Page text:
Film Review, A Place of One’s Own 一席之地


Set in modern-day Taipei, Lou Yi-An’s (樓一安)”A Place of One’s Own,” (一席之地) knits together the stories of three families in search for just the right place.

The film opens on Mo Zi and Kasey, a musician couple facing foreclosure on their modern Taipei condo due to Mo Zi’s delinquent mortgage payments.  Formerly celebrated, Mo Zi’s  brand of Taiwanese indie-rock is now seen as passe and he is sullen and paralyzed in the face of his declining fortunes.  Kasey, on the other hand, is a rising star, a singer-songwriter who seems to have it all together:  a supportive record label and manager, awards, and a hit record.  She pays Mo Zi’s mortgage and keeps reminding him to face reality.

Just when you think the film is going to remain in the claustrophobic confines of Taipei apartments and low-lit rock clubs, we check in on a semi-rural area on the city’s outskirts.  Here, Lin, his wife, and 20-something son, eke out a living.  Lin is an artist, a grand architect of bamboo and origami mansions for the dearly departed.  Families commission meticulously detailed palaces for their loved ones in heaven, then burn them as offerings.

But like Kasey, Lin’s wife takes the lead when her husband won’t.  Lin needs a costly operation but instead of focusing on drumming up new business, he begins working on his own origami death castle, a huge design replete with towers and courtyards.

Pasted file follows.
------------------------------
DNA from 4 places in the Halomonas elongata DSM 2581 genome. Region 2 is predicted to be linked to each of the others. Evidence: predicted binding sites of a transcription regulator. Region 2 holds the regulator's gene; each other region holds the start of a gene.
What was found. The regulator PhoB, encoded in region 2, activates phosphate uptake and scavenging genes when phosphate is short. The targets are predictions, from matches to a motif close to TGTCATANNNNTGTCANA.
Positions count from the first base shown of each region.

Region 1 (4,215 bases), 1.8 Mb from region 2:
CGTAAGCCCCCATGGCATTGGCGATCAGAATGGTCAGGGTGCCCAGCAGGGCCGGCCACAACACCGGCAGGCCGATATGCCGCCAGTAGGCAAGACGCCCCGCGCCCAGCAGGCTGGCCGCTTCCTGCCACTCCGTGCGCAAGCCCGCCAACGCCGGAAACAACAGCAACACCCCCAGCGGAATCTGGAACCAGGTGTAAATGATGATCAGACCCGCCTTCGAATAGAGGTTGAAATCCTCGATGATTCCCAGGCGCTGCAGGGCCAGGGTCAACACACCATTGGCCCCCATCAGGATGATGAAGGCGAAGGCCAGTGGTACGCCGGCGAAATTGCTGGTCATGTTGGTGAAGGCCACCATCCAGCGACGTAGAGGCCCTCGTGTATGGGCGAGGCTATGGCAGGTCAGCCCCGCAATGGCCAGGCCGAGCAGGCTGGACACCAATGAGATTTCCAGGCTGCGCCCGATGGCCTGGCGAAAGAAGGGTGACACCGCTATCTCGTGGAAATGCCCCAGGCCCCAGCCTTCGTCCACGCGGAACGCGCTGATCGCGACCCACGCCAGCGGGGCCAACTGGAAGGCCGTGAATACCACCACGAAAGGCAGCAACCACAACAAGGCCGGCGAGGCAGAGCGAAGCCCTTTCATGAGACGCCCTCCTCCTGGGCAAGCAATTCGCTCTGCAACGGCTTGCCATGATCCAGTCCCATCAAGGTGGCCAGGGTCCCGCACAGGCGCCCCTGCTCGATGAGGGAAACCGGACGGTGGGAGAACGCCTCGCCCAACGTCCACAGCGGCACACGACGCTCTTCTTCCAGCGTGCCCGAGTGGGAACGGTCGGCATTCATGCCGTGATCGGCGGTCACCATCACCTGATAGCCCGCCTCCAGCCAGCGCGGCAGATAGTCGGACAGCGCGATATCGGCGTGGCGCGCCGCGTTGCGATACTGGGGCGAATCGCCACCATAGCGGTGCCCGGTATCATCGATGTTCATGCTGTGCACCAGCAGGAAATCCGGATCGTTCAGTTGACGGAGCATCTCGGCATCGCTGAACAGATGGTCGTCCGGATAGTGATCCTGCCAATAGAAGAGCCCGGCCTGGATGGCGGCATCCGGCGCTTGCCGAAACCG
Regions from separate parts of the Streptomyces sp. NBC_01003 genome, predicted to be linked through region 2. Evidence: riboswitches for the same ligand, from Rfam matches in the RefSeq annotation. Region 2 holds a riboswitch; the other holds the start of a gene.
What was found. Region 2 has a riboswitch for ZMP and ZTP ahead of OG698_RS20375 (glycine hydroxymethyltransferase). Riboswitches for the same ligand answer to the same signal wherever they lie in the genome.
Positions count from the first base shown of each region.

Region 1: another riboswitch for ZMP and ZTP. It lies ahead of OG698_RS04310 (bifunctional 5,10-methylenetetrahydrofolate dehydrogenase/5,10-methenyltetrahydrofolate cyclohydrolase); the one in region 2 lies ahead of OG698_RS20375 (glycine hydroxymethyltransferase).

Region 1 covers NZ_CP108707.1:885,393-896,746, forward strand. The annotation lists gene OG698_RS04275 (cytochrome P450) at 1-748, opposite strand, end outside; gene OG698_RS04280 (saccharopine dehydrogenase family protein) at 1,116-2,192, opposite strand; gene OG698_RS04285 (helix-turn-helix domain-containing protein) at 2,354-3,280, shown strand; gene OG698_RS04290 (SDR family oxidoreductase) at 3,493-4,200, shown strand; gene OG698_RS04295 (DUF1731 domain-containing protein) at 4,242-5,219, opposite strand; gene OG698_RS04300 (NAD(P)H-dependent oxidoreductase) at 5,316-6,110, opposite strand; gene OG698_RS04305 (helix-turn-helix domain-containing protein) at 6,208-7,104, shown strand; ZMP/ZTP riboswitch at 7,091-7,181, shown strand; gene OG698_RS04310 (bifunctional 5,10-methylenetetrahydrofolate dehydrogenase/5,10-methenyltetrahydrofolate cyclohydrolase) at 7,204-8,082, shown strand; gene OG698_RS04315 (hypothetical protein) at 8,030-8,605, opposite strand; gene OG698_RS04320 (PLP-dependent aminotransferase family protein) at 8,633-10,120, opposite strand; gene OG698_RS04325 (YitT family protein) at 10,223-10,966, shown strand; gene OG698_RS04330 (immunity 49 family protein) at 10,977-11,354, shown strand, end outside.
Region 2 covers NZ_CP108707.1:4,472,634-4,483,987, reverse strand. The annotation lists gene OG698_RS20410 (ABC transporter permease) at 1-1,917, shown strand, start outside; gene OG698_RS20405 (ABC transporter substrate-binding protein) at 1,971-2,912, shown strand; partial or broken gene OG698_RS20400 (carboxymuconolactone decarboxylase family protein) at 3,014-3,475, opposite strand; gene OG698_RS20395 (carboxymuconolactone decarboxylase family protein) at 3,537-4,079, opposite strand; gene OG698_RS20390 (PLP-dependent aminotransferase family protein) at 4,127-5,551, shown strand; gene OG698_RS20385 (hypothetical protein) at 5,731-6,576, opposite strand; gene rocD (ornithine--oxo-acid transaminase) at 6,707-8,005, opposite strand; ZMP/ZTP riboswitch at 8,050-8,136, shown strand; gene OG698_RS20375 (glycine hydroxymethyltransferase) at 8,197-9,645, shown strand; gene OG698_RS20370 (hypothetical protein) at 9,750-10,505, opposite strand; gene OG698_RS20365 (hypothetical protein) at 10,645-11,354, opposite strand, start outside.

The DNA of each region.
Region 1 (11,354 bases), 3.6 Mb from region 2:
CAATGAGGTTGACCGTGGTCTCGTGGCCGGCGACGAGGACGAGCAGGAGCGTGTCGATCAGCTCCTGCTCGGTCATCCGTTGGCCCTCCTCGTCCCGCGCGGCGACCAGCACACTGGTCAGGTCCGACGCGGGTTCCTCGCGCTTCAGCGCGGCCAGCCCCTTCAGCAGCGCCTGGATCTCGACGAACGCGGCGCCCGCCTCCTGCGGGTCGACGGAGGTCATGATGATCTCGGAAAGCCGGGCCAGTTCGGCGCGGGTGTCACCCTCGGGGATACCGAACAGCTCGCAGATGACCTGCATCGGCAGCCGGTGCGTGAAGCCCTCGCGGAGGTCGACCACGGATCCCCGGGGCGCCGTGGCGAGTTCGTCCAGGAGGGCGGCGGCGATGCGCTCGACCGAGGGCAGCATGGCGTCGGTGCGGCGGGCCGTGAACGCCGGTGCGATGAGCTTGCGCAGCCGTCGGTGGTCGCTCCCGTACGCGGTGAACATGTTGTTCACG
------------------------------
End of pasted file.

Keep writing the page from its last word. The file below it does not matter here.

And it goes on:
The third family consists of two sons searching for a funeral plot for their aging father.  They approach Lin but with a mountain face and nearby pond bordering his home just right, the property has great feng shui.  In light of their medical bills, Lin’s wife wants to sell but her husband, like Mo Zi, is fatalistic, stubborn, and ostrich-like in facing the future.

As the stories further intertwine, the importance of place is driven home, no pun intended.  Mo Zi struggles to find his place in the musical world and his relationship with Kasey.  Lin’s son must find his way out of a dead-end job to help his father afford his operation.  Both female partners of Mo Zi and Lin must maintain their roles as strong female partners lest their counterparts let time and opportunities slip away.

If you are a fan of “Taiwanese Realism” as a cinematic style, “A Place of One’s Own” is a well-paced and engaging film.  You can rent the film on’s video service.